Prisoner Reentry and Recidivism According to the Formerly Incarcerated and Reentry Service Providers: A Verbal Behavior Approach




Travis, Raphael
Bowman, Scott

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American Psychological Association


Successful reintegration of formerly incarcerated individuals into communities is important because of both the personal and emotional costs to the former offender and the social and financial costs to the community and criminal justice system. Prior research examining reentry success has used structural and psychological explanations for better understanding the processes that contribute to recidivism. Using B.F. Skinner’s (1957) Theory of Verbal Behavior as a theoretical foundation, twelve focus groups totaling 128 formerly incarcerated persons and reentry service providers were conducted that explored perspectives of the current reentry system, views on recidivism, and opportunities for improvement. Results indicate that a Verbal Behavior approach enhances the understanding of reentry when examined as a metacontingency with a goal of a particular outcome. Implications for reentry intervention are discussed.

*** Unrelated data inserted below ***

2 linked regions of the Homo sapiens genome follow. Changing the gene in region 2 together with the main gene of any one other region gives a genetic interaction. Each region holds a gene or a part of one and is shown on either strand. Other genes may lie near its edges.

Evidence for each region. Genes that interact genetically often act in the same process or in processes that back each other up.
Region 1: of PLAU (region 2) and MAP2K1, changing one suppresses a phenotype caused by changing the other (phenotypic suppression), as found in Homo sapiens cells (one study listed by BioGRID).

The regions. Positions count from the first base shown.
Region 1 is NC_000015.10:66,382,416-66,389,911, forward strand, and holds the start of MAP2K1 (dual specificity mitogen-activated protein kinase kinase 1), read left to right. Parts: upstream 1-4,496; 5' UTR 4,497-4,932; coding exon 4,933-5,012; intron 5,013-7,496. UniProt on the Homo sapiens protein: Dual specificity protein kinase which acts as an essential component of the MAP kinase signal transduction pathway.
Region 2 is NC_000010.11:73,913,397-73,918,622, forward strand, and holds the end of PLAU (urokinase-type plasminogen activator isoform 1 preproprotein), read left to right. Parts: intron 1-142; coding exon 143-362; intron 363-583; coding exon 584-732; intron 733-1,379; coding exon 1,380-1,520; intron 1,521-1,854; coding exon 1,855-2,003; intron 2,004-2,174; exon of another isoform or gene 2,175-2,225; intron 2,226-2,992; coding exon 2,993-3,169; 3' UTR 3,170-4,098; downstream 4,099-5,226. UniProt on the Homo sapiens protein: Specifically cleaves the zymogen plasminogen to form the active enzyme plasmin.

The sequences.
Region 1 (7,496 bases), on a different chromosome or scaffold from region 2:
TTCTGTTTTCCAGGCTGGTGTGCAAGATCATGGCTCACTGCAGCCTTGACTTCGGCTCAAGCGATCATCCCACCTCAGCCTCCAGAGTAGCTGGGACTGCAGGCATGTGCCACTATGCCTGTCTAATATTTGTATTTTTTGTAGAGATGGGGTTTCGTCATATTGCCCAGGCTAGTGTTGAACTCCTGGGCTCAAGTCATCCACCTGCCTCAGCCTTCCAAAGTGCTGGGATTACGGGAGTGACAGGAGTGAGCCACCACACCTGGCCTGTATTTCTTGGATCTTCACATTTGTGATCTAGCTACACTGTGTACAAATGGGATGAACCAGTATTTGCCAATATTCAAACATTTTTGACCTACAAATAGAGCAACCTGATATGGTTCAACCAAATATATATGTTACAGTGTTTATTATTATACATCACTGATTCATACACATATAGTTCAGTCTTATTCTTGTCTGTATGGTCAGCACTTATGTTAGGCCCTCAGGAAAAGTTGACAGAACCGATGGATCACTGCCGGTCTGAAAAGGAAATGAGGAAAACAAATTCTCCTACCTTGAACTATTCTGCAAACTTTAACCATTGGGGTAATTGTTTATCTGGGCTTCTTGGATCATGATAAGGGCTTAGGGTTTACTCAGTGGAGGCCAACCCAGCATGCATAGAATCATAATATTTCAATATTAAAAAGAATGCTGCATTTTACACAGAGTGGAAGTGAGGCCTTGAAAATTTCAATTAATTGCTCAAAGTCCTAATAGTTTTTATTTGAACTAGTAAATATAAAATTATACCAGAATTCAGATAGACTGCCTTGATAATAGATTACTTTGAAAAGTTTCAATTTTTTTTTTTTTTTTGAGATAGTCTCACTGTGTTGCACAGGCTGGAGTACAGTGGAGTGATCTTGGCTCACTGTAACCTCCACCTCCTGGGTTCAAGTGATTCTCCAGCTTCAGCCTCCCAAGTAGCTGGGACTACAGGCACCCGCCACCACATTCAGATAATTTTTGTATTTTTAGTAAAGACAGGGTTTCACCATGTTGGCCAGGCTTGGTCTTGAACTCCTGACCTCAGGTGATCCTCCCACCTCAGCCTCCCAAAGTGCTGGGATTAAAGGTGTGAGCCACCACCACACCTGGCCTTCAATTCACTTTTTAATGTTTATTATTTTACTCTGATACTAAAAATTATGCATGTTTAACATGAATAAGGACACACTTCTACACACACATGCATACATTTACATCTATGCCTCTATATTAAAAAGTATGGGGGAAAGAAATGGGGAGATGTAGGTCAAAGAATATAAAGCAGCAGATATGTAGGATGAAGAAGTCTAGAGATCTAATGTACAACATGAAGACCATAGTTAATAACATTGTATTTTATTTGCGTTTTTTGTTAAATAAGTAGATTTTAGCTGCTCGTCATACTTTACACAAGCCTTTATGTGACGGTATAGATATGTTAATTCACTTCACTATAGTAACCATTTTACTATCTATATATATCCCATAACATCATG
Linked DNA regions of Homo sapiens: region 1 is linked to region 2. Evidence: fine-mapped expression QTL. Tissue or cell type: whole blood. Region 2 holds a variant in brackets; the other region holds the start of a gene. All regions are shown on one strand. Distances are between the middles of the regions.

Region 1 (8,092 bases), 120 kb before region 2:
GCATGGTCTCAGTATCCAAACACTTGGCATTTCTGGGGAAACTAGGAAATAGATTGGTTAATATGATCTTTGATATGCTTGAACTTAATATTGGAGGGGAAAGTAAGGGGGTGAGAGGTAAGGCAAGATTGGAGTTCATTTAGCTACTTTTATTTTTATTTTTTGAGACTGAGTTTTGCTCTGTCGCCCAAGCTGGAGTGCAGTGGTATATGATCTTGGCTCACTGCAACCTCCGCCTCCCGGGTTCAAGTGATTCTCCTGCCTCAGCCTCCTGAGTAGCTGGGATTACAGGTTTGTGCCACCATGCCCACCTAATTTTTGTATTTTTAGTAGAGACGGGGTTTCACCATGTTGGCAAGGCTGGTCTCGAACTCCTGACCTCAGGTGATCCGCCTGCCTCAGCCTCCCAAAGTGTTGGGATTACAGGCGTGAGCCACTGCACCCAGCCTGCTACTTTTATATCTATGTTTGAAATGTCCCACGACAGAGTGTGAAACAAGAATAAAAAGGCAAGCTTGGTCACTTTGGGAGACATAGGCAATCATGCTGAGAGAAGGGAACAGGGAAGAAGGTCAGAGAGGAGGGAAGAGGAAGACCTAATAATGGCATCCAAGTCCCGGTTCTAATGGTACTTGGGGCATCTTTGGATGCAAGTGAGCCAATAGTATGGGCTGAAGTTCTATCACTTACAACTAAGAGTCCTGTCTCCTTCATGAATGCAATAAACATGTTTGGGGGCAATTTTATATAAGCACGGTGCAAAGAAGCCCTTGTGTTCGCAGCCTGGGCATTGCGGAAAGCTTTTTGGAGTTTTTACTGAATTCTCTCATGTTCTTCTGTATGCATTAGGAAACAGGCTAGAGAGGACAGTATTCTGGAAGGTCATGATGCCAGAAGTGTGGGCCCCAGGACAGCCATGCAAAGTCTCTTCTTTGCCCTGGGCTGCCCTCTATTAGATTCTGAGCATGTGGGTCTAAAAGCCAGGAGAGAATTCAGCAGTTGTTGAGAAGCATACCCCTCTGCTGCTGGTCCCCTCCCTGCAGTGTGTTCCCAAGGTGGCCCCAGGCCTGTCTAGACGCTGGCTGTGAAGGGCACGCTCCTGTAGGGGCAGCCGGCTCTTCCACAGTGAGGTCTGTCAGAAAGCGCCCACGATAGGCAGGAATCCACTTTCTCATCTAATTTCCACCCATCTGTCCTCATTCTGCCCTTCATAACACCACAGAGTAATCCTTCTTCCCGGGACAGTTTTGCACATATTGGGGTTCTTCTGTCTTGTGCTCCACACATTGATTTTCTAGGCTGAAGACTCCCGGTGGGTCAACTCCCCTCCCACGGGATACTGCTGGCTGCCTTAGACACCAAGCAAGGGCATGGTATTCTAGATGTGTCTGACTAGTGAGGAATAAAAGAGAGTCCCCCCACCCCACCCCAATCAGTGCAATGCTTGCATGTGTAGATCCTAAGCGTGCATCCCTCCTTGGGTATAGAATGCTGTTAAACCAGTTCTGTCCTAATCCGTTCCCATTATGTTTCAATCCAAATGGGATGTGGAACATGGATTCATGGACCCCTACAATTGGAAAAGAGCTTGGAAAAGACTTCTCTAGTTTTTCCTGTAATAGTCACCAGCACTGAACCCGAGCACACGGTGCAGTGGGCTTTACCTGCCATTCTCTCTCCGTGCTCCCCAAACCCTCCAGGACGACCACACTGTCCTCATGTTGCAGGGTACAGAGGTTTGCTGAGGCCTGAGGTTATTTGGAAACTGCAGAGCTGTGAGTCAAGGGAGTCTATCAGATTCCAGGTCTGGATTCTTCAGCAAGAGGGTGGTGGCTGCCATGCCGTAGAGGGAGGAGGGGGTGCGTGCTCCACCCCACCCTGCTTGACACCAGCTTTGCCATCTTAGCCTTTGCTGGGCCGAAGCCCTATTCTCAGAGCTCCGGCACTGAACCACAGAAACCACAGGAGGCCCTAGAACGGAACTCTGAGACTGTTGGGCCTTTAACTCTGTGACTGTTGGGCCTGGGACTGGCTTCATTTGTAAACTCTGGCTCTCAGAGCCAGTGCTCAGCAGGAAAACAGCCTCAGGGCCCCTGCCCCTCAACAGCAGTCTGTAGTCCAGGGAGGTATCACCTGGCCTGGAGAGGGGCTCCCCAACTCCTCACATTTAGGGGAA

incarceration, recidivism, development, theory of verbal behavior, social disorganization, reentry, Criminal Justice and Criminology


Bowman, S. W., & Travis, R., Jr. (2012). Prisoner reentry and recidivism according to the formerly incarcerated and reentry service providers: A verbal behavior approach. The Behavior Analyst Today, 13(3-4), pp. 9-19.


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